Haffner thus offers compelling reasons why openly defying Hitler was not much of an option for most Germans after 1933, except from abroad. That makes it all the more important to ask whether the Weimar Republic had any real chance of establishing a democracy that could have prevented Hitler. Looking for answers to this question, historians have recently turned their attention from Weimar's death agonies (1930-1933), when the main issue was what type of dictatorship would replace the republic, to the early years of the republic when there still seemed to be real possibilities for democracy. The public response to Walther Rathenau's assassination in 1922 provides one important point of access to the problem. Rathenau, the Jewish industrialist, intellectual, and Foreign Minister of the Republic, was murdered by a right-wing death squad, which believed that he was betraying Germany by pursuing a policy of "fulfillment" of the terms of the hated Versailles Treaty. Haffner sees the popular response to Rathenau's murder--mass processions and demonstrations--as "an overwhelming flood of wrath and mourning" (p. 51). Many Germans clearly regarded the assassination as an assault upon the republic itself and were prepared to mobilize in its defence. Was this a chance to stabilize and expand democracy in Germany? Historians have barely begun to research this question. But, for Haffner the answer is obvious. He insists that this opportunity, like so many others, was squandered by the too-cautious Social Democratic leadership, intent, as ever, upon maintaining order: "What the short-lived Rathenau epoch left behind was the confirmation of the lesson already learned in the years 1918 and 1919: nothing the left did ever came off" (p. 51).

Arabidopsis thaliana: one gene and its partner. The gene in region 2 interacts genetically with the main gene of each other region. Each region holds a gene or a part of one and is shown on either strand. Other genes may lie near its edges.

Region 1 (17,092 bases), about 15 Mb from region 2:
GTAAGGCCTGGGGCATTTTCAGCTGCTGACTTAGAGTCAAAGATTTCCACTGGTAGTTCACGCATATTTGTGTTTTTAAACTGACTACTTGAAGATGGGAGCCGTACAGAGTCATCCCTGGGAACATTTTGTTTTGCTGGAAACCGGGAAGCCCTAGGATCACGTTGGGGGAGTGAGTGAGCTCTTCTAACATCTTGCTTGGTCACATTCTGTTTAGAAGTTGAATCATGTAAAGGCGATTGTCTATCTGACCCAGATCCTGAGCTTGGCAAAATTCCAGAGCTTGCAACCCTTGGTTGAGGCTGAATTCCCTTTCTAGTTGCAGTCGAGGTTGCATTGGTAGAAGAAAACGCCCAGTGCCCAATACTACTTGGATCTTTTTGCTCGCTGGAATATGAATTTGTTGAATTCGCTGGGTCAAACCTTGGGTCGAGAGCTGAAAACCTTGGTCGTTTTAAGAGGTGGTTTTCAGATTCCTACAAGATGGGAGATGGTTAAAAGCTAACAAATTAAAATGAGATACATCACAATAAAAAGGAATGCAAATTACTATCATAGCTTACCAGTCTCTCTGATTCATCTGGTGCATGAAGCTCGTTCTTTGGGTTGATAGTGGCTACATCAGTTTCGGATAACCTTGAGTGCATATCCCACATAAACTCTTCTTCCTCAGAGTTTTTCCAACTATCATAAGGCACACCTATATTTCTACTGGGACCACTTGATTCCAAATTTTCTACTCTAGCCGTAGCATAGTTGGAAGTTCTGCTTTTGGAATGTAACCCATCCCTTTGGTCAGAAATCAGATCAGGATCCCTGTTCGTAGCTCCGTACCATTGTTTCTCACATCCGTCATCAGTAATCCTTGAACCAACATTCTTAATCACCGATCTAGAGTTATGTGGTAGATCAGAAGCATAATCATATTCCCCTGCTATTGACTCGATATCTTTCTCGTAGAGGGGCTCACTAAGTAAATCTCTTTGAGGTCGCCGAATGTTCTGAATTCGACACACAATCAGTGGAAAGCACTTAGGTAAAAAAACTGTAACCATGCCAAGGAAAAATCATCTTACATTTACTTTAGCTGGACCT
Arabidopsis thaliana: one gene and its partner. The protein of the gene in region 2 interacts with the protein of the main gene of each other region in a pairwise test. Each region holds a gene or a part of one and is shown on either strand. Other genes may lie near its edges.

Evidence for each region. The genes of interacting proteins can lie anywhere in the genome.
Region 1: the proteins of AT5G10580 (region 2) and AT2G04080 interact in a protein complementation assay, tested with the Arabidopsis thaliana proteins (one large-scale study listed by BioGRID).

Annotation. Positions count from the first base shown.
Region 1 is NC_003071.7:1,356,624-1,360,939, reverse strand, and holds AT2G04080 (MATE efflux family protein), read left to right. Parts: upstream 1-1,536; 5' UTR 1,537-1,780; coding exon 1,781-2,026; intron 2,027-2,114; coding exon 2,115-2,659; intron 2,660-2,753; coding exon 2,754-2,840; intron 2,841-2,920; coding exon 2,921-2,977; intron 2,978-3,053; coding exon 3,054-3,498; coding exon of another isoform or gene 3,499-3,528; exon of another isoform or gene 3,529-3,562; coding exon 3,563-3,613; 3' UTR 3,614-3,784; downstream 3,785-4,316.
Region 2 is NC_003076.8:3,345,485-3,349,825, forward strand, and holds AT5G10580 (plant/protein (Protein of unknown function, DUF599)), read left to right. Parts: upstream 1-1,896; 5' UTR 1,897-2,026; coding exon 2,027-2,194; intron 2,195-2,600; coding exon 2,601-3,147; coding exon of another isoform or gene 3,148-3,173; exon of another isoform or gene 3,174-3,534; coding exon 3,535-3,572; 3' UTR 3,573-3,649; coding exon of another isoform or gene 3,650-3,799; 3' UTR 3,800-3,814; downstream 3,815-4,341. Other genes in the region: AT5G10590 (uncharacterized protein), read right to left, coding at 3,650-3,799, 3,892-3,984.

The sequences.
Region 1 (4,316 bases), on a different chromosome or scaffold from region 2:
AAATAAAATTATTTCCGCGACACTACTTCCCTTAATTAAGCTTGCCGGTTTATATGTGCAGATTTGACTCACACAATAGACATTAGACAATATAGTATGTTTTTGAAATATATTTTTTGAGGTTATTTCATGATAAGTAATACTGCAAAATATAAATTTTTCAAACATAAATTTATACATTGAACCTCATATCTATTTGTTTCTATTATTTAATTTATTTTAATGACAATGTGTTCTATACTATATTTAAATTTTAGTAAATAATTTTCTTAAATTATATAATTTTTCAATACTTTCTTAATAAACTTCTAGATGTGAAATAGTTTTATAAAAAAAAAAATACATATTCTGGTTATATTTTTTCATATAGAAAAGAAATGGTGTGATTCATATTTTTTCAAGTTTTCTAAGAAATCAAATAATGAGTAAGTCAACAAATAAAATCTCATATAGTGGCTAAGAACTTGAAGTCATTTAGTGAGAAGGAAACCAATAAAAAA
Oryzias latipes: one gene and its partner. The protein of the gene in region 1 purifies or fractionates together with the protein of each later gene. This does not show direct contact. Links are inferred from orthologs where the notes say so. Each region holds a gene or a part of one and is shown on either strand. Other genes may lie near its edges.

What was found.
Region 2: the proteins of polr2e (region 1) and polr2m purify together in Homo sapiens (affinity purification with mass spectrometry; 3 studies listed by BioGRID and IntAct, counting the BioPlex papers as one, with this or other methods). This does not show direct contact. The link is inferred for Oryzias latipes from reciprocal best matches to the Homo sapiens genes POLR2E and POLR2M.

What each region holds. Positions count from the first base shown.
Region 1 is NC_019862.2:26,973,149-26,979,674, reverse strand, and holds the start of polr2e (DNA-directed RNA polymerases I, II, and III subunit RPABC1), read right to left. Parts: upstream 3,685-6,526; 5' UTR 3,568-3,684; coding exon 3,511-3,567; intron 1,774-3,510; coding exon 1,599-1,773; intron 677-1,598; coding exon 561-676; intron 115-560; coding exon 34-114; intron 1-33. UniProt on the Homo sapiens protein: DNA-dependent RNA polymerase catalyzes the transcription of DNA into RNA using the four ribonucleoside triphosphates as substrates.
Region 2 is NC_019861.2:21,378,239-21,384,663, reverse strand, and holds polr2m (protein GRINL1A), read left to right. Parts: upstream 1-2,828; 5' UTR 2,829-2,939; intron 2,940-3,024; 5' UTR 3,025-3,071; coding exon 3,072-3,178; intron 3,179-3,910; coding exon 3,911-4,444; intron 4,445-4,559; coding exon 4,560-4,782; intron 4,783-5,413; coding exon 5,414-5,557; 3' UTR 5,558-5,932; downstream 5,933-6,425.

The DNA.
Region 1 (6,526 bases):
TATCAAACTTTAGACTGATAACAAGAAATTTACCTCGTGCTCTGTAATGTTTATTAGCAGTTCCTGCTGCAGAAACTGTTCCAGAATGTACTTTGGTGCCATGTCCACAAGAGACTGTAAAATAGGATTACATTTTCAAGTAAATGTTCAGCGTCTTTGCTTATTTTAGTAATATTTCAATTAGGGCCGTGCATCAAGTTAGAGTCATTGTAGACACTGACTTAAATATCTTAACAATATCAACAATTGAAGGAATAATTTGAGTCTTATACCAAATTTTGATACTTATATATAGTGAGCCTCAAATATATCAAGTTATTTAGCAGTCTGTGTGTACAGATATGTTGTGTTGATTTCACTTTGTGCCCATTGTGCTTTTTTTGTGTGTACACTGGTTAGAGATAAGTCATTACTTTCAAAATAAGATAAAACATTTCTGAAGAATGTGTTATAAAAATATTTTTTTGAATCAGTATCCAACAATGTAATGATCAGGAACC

At the same time, however, Haffner argues that the possibilities for democracy were sabotaged by the needs, desires, and inclinations of his own generation of Germans. Early in the book, he suggests that "[t]he truly Nazi generation was formed by those born in the decade from 1900 to 1910, who experienced war as a great game and were untouched by its realities" (p. 17). This game consisted of keeping score of German wins and losses at the front, of advances and retreats. After the war was over the competitive mania was satisfied, at least briefly, by a surrogate, the sports craze (pp. 72f). Now young people talked endlessly about the achievements of individual athletes, about which German runner would break which records next instead of how many prisoners had been taken, how much ground gained on the western front. But the sports craze lasted just three years. Eventually, it was Nazism that profited from this need for excitement.